I hope the Minister will have enough time.

In that way, we will make them fully aware of the export opportunities that Ireland can provide for their respective countries.

Small Business Sector

John Perry


59 Deputy John Perry asked the Minister for Enterprise; Trade and Innovation if he has satisfied himself with the level of support for micro, small and start up businesses in relation to job retention and job creation; if support for incubation centres are adequate to help start ups; and if he will make a statement on the matter. [2911/11]

Support for micro-enterprise, small businesses and new start-ups is provided by my Department through the county and city enterprise boards and Enterprise Ireland.

I have made a capital allocation of €15 million available to the CEBs in 2011. The CEBs will prioritise and manage these funds in a targeted manner in order to maximise entrepreneurial development at local level.

Enterprise Ireland operates a range of entrepreneurship programmes that provide participants with the business skills, contacts, mentoring and support to potentially transform their innovative ideas or technologies into exporting businesses. Funding of over €213 million is available to Enterprise Ireland this year from my Department's Vote to support companies, including through research and development grants and collaboration with third level institutions.

Under the auspices of Enterprise Ireland, the Government has also invested significantly in the broader environment for business start-ups, including investment in incubators, seed and venture funds, angel networks and mentors.

Enterprise Ireland also provides support to community enterprise centres, CECs, and business innovation centres, BICs. These centres provide a range of facilities that enable entrepreneurs to establish new businesses, provide employment and grow their businesses locally.

There are currently 21 Enterprise Ireland supported campus incubation facilities and six specialist bio-incubation facilities in operation in Ireland. Approximately 240 new companies are based in these centres, employing in the region of 1,000 people. In addition, there are approximately 5,000 people employed in community enterprise centres throughout the country.

In regard to the availability of credit for small businesses, the Deputy will be aware that the Government has secured a commitment from the main lenders, AIB and Bank of Ireland, to make available at least €12 billion in total for new or increased credit facilities to SMEs over 2010 and 2011.

The National Recovery Plan 2011-2014 sets out further actions which will be taken to improve supports for all businesses. These include: measures to cut costs to business in the areas of energy, waste, professional fees and property; the extension of the 15 day prompt payment rule beyond central Government Departments to the wider public sector; investigating the potential for using vacant or under-utilised property as incubation centres; and there is also a commitment to review the business expansion scheme.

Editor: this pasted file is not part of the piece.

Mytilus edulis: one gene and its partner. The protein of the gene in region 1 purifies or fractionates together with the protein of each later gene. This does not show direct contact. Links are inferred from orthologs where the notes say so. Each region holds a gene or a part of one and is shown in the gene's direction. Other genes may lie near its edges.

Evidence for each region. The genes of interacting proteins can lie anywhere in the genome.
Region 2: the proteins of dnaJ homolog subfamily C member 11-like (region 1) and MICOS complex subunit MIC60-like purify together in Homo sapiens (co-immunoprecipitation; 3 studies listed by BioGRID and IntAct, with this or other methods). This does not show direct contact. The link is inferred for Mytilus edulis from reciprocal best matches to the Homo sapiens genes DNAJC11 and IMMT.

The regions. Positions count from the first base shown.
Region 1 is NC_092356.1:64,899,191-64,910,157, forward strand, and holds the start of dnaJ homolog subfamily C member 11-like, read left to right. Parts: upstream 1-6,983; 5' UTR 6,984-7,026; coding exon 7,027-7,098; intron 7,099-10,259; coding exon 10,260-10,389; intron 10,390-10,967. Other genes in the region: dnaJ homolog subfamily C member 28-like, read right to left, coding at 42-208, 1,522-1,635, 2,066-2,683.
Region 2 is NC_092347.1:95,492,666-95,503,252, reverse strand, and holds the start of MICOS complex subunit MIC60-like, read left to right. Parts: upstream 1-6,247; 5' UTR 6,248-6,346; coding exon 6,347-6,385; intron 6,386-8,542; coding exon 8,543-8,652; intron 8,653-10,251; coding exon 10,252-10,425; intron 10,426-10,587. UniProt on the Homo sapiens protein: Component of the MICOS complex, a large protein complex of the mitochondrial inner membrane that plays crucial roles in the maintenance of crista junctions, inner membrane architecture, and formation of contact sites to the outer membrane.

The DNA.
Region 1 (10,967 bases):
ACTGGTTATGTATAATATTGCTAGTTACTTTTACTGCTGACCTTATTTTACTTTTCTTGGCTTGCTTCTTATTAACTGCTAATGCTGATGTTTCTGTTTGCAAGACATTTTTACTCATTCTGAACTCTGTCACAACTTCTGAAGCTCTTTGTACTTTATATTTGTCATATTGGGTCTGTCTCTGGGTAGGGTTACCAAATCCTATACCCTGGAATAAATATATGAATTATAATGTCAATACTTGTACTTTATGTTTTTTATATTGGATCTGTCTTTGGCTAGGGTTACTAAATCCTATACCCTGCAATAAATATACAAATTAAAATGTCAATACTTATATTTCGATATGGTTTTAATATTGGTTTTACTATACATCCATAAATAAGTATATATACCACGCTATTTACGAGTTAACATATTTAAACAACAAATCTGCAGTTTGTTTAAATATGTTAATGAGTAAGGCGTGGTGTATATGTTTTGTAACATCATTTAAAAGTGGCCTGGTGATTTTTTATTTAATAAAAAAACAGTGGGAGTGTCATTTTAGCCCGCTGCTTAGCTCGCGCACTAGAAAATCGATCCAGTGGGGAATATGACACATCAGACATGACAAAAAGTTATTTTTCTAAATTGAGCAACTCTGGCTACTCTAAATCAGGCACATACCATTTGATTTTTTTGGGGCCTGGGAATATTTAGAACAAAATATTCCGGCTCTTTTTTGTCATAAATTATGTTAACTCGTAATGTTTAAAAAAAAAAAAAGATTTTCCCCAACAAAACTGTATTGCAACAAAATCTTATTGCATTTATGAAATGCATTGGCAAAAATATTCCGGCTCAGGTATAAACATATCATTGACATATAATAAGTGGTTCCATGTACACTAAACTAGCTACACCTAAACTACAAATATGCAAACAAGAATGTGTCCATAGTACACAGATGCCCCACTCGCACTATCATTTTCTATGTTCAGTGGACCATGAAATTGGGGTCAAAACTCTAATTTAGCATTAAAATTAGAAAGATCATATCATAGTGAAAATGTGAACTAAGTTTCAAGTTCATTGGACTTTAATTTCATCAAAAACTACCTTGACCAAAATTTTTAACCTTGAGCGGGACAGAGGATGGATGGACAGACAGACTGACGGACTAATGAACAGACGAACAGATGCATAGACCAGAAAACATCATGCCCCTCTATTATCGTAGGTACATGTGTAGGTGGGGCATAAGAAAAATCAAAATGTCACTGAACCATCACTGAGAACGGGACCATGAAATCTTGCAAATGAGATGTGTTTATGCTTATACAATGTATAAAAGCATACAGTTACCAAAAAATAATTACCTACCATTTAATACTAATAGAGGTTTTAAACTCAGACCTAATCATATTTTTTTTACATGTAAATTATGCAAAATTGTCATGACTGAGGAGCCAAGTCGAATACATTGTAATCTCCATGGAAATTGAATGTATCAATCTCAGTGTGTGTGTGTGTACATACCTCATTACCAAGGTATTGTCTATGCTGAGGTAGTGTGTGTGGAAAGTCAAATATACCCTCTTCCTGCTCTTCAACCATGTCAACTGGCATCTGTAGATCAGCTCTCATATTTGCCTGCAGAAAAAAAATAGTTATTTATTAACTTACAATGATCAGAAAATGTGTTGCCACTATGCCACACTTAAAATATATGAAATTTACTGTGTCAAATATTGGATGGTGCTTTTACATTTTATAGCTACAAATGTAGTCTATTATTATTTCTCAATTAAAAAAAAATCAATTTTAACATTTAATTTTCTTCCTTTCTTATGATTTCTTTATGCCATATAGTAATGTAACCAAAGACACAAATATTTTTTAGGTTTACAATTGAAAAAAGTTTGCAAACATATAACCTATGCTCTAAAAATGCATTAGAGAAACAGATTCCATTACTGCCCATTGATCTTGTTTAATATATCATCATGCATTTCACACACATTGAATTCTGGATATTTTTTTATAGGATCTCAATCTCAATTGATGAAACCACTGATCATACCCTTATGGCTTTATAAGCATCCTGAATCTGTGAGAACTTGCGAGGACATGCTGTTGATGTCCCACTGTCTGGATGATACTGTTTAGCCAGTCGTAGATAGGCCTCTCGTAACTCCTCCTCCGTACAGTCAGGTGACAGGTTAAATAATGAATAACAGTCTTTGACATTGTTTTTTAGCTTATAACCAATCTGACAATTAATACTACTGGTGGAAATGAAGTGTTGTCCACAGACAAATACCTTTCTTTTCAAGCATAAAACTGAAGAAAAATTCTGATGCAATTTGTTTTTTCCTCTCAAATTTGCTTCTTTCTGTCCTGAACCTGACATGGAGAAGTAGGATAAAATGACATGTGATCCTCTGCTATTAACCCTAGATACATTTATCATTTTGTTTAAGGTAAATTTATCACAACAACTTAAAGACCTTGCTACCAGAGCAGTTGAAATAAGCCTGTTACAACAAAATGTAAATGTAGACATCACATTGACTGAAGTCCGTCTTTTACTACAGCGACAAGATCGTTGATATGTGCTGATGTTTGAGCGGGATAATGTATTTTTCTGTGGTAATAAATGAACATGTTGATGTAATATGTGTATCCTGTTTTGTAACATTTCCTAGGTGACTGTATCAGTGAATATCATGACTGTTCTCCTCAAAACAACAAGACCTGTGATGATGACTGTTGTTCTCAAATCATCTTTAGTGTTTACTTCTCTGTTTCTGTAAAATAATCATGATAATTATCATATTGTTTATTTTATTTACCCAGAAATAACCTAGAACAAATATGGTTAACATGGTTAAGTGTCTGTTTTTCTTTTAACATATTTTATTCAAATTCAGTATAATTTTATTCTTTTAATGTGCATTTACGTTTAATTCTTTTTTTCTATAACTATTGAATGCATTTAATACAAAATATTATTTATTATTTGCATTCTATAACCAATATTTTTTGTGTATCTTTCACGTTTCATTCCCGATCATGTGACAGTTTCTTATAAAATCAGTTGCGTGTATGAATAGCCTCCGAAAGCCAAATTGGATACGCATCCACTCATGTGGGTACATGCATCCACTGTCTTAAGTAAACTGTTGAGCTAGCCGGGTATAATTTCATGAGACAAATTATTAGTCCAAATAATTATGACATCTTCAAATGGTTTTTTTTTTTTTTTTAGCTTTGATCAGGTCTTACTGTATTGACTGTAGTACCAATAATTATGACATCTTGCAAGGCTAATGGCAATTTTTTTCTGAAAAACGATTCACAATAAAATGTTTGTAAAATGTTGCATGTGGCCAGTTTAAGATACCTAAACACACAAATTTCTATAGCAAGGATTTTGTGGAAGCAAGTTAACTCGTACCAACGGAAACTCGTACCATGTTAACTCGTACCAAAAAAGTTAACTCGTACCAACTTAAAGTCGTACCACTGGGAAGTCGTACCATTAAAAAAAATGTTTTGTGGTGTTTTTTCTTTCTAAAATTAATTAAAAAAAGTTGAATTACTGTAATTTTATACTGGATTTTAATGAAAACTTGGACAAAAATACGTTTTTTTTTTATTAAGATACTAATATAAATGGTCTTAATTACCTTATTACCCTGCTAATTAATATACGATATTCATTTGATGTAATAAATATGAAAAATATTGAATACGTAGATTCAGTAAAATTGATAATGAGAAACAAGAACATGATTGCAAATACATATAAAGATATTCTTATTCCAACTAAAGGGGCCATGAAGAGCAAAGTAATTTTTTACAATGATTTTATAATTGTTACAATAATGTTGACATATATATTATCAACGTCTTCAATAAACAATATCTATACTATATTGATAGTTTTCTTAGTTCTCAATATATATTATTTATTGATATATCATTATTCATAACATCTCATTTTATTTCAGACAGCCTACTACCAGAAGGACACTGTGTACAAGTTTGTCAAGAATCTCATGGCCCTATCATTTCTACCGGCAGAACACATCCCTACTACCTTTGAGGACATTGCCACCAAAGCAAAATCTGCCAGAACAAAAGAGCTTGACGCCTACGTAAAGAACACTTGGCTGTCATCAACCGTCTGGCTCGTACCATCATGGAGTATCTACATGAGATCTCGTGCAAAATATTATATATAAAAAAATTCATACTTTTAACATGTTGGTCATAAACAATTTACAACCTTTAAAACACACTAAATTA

My priority is to ensure that both the business environment in Ireland and the assistance available from the enterprise agencies continue to be supportive of enterprise and encourage growth in all areas of the economy.

I thank the Minister for a comprehensive reply. With regard to the €15 million for 34 boards, when the staff costs are taken from that the net benefit to small companies is minimal.

The Minister gave a comprehensive reply and I have several supplementary questions but on the funding aspect, will the Minister agree that a tremendous opportunity was missed to access EIF finance in these challenging times? Will the Minister not agree that the enterprise network had major consultation with the EIF and that money was available? Is it not a damning indictment of the Government that the only EIF approved micro-finance institution in the country is First-Step? Despite what the Minister of State said about John Threthowan and with regard to the banks, funding is not available. Is it not a fact that many loans that have been approved by CEBs with local credit unions have been rejected by mainstream banks? That is a fact.

It is disappointing that we have not had a bigger draw-down in this area but the banks and Enterprise Ireland are working collaboratively to encourage their own systems of understanding of each other's work to ensure that can be achieved. A new scheme was announced by my senior colleague, the Minister, Deputy Batt O'Keeffe, with regard to an exchange programme between Enterprise Ireland and the banks.